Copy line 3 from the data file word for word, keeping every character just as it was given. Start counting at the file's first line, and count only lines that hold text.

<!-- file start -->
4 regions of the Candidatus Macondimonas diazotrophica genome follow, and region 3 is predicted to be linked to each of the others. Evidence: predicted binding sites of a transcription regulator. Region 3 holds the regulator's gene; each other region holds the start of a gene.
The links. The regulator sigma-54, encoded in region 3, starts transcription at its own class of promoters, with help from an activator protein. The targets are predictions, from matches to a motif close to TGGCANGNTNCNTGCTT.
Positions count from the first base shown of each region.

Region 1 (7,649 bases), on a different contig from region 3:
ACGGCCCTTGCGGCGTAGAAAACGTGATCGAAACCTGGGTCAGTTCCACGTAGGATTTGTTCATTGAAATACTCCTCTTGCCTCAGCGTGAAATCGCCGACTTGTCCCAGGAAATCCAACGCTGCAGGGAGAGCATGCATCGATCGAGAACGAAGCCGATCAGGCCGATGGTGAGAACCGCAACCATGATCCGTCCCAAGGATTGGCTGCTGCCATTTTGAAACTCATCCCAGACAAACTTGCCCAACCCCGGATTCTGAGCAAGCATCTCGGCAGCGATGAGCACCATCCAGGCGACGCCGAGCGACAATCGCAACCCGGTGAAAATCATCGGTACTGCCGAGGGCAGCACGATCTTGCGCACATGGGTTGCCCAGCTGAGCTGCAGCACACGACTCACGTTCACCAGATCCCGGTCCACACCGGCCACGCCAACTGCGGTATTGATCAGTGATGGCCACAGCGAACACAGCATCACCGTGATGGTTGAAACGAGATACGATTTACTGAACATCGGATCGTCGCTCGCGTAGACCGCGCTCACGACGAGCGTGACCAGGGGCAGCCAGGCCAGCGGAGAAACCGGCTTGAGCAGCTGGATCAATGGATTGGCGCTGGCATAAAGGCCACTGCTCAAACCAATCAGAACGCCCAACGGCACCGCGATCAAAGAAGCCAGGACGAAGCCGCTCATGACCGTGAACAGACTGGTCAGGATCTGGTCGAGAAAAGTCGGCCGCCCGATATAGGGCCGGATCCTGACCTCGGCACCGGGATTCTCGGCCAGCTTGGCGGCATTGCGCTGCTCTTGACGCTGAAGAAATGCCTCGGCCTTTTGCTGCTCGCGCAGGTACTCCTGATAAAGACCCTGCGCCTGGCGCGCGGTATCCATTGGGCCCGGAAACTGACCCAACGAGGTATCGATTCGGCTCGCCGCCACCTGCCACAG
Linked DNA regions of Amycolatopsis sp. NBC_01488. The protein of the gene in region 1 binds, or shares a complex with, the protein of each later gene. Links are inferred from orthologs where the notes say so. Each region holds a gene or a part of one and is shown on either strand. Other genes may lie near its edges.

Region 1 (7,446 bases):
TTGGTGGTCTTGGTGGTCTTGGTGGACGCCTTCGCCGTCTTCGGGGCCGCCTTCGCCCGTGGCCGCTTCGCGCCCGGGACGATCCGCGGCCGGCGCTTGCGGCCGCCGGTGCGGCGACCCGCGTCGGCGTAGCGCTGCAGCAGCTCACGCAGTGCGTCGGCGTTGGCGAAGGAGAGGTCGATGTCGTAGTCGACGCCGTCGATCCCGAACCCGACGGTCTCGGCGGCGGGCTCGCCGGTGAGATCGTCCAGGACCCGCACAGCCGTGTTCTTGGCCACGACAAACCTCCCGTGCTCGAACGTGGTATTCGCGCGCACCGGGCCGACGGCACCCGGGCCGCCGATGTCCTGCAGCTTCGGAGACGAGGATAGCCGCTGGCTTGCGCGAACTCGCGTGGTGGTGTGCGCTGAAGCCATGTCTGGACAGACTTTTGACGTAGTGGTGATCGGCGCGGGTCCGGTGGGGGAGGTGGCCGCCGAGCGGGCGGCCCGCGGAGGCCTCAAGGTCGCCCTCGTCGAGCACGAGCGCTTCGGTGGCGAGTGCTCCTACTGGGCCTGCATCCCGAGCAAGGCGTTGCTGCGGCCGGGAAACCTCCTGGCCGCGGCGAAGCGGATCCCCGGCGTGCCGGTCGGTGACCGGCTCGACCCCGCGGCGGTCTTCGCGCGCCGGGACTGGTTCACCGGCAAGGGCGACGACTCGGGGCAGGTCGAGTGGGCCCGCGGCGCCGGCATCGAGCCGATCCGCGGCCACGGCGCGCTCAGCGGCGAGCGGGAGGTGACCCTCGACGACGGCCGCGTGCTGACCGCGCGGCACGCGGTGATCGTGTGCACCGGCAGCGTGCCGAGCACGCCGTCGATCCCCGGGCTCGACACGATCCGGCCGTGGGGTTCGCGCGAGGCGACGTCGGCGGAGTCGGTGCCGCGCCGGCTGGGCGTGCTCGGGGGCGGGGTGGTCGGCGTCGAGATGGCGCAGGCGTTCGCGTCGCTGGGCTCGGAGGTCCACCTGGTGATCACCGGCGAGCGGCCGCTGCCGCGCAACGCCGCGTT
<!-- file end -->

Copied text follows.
Positions count from the first base shown of each region.